Cannibals at the Gates!

Jacopo Ripanda's vision of Hannibal's Alpine campaign ca. 1510, Capitoline Museums, Rome || Wikimedia Commons

People are either cannibals or creators. The fundamental difference between the two is how in their opinion the world works. What to do when you’re hungry – eat a neighbour or come up with a solution to growing vegetables in the middle of winter? Is the world a “zero-sum game” in which one can prosper only if others suffer? Yes would be the answer of a cannibal.

The logic of “stealing” and “creating” is reflected in socialism ideology. After all, communists were not the first ones to draw attention to the fact that some people live in better conditions than others. So they identified the main cause of poverty: the rich. All the claims that capital owners pocket the added value created by workers are nothing else but a more eloquent way of saying that the wealthy are rich because they feed on the poor.

The “zero-sum game” logic is also prevalent in the old question of why some countries are more prosperous than others (first raised by Adam Smith). There are plenty explanations for that, including the “North–South” narrative. First, Europeans live better than Africans, because the former were first to exploit the latter. Second, Africans simply cannot live better than Europeans, unless they start to exploit them. The understanding of this phenomenon comes from the pre-industrial times, the major part of the human history. Until the Industrial Revolution, farmland determined the level of economic prosperity. Regardless of crafts and trade, due to the massive scale of agriculture more land meant more goods and more wealth. No surprise that such an understanding developed in a world in which all the land had already been shared. Cannibalism in the form of taking over neighbour’s land was the only path to prosperity.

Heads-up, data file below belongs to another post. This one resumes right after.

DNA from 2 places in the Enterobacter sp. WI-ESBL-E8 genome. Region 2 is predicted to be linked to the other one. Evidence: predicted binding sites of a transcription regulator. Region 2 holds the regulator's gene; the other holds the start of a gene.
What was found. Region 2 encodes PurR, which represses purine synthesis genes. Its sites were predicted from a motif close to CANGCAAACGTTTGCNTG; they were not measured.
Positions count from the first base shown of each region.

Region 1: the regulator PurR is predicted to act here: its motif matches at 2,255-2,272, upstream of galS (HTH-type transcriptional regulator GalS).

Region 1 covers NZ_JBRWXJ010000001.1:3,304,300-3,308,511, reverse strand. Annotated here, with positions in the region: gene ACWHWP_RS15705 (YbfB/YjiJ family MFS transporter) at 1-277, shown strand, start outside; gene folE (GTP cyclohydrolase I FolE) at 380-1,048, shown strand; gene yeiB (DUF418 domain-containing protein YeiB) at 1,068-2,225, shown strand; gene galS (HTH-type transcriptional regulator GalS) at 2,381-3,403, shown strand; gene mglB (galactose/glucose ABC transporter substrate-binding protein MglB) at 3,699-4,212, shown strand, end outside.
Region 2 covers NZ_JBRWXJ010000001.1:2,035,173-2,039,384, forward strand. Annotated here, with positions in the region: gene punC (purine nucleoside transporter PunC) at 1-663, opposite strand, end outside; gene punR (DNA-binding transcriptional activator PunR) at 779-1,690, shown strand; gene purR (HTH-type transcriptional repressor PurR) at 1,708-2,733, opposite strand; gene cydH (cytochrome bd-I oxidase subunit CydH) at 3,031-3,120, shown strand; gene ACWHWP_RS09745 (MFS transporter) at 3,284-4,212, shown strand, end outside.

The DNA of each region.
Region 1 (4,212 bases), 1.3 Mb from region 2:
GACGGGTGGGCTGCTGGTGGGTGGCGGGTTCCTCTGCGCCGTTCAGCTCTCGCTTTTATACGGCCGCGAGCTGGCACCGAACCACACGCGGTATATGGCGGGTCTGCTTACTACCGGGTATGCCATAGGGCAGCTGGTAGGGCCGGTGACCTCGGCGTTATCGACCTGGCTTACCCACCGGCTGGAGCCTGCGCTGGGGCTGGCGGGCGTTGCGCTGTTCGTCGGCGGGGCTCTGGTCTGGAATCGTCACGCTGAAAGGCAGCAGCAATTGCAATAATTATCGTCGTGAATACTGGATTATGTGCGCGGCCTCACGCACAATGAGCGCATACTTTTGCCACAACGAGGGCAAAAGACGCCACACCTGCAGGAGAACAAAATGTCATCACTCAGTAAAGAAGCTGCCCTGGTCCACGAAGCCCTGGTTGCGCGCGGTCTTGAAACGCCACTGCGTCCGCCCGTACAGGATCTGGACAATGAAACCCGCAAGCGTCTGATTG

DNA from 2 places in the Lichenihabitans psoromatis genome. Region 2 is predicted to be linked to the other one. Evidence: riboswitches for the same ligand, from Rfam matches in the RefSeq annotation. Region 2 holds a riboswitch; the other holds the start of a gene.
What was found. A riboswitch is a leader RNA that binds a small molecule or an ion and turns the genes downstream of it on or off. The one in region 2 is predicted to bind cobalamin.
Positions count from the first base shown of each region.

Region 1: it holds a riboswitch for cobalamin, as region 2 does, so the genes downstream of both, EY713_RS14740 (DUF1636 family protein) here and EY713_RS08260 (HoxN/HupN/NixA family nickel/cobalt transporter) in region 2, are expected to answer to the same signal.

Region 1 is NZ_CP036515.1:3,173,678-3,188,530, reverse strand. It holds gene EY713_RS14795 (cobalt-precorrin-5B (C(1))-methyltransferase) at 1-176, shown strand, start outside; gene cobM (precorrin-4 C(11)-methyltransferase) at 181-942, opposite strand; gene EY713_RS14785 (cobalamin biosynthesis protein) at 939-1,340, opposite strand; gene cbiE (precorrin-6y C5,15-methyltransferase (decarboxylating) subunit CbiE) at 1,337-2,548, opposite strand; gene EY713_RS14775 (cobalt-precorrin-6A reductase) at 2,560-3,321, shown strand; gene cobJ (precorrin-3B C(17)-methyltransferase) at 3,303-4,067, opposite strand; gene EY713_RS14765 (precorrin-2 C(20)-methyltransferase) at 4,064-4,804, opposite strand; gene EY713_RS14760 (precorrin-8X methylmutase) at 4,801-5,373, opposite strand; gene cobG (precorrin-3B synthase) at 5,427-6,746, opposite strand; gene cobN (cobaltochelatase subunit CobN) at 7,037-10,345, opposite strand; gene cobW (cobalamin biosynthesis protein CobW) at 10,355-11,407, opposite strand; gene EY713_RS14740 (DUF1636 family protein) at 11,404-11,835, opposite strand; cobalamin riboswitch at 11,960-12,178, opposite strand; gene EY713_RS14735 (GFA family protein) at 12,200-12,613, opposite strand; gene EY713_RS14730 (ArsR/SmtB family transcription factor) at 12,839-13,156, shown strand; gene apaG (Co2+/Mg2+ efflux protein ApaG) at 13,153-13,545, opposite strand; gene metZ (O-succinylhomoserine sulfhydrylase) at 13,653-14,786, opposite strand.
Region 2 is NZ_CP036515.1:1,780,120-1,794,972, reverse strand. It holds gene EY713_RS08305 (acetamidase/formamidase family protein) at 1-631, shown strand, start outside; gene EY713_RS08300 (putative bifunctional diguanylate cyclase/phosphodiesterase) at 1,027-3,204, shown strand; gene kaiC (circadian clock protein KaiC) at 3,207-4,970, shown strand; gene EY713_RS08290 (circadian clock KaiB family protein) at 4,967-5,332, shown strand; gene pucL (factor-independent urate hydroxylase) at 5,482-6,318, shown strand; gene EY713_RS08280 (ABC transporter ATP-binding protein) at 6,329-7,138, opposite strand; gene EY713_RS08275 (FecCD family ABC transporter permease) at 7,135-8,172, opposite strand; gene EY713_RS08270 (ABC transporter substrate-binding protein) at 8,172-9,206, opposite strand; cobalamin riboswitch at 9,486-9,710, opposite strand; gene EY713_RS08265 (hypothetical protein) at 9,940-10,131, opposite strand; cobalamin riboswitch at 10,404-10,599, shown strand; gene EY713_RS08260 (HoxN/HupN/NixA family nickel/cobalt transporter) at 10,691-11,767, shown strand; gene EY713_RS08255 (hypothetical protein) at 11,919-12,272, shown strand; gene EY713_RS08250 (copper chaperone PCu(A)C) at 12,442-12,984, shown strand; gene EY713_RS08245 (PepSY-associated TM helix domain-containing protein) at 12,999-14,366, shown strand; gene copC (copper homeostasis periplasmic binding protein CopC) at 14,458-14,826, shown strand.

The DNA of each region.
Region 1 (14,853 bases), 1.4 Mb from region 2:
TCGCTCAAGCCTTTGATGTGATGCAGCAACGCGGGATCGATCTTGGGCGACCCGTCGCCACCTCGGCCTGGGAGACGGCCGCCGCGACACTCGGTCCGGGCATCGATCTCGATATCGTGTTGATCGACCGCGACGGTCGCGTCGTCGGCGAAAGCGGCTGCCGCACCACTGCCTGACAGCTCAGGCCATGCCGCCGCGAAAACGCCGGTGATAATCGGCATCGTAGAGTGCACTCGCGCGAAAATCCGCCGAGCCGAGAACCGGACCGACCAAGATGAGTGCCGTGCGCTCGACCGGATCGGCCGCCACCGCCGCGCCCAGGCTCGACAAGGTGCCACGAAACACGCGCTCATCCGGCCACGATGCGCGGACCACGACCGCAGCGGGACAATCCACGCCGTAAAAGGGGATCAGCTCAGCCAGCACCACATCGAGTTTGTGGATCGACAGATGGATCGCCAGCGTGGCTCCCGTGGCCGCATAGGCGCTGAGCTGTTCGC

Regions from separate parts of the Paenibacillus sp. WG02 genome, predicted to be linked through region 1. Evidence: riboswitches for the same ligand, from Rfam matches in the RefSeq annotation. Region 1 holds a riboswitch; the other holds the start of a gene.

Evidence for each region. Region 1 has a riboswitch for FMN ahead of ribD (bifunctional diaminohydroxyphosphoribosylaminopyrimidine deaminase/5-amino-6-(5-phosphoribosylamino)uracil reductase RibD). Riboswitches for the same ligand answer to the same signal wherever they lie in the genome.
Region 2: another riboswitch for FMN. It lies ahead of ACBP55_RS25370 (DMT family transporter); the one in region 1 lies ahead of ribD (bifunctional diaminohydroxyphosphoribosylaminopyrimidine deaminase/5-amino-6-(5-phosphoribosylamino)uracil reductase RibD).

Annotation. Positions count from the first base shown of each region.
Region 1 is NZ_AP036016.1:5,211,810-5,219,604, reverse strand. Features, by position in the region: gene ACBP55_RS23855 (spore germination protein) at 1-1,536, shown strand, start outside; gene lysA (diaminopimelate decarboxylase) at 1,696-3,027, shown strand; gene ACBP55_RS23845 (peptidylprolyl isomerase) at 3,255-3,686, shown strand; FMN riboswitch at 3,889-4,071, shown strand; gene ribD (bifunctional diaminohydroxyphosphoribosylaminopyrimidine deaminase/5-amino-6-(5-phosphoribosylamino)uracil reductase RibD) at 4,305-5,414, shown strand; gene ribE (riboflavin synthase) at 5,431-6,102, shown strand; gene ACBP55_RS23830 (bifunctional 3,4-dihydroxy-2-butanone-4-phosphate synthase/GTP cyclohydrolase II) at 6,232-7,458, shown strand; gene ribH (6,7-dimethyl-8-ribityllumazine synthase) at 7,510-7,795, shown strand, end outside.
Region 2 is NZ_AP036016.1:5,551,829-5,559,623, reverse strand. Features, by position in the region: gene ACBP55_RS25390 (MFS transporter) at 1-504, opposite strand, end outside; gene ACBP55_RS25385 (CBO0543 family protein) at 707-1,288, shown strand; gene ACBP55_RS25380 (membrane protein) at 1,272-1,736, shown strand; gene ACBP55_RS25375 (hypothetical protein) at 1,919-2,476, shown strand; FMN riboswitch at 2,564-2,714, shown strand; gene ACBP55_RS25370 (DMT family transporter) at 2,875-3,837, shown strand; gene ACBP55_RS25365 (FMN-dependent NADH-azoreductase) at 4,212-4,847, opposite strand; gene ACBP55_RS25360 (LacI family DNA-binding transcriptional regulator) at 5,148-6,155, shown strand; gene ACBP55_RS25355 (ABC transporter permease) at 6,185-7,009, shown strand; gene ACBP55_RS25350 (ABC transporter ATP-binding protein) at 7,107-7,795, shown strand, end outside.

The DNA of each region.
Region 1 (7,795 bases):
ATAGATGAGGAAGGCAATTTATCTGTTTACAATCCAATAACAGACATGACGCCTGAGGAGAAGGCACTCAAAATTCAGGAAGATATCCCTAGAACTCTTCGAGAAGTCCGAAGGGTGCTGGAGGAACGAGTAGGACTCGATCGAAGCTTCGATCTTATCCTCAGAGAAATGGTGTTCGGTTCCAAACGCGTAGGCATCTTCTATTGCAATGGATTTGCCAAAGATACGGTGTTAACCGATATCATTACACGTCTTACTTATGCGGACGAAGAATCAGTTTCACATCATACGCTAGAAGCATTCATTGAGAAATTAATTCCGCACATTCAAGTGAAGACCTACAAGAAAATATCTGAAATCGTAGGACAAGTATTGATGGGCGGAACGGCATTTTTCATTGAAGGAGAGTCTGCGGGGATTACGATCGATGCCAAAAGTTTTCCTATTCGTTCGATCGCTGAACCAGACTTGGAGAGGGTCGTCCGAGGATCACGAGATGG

Technology and free movement of goods, capital and people of the 20th century have destroyed all the “zero-sum game” presumptions. The level of living improved and you don’t need your neighbour to starve in order to be more successful. On the contrary, your neighbour’s well-being means a better life for you. And needles to say, this applies both to people and countries.

However, even the twentieth century of tanks, plains and mineral fertilizer did not eradicate cannibalism. While some countries saw a source of welfare in capitalism – production and trade; others found it in cannibalism. To put it simply, Lebensraum developed from the German belief that they “lacked” land to improve their living, while the East had “too much” land. And unfortunately, cannibals still exist in the 21st century – in the form of employers sacking elderly workers to make place for the youth and all those who believe that migrants simply take “our” job places so we’d better not let them over our borders and the likes.

All aspects of life that push aside creators, businessmen and free trade are incubators for cannibalism. Want to live a better life? Protest instead of working. Take advantage of the welfare created by others instead of securing your well-being on your own. How does Greece want to solve its debt problems? By defaulting instead of dismissing bureaucrats and creating favourable business environment.

In her novel “Atlas Shrugged” Ayn Rand describes a dystopian future in which business and creation of goods are replaced by redistribution. So in the end, society degenerates and is impoverished. Europe will face the same consequences if it does not stop feeding cannibals. It is no fun fighting a screaming minority on strike that shows no respect for the property of others but think of what would happen if the minority became a majority? “Hannibal is at the gates!” cried Romans in 216 B.C. after a landslide defeat at Cannes. We need such an eye-opener already today.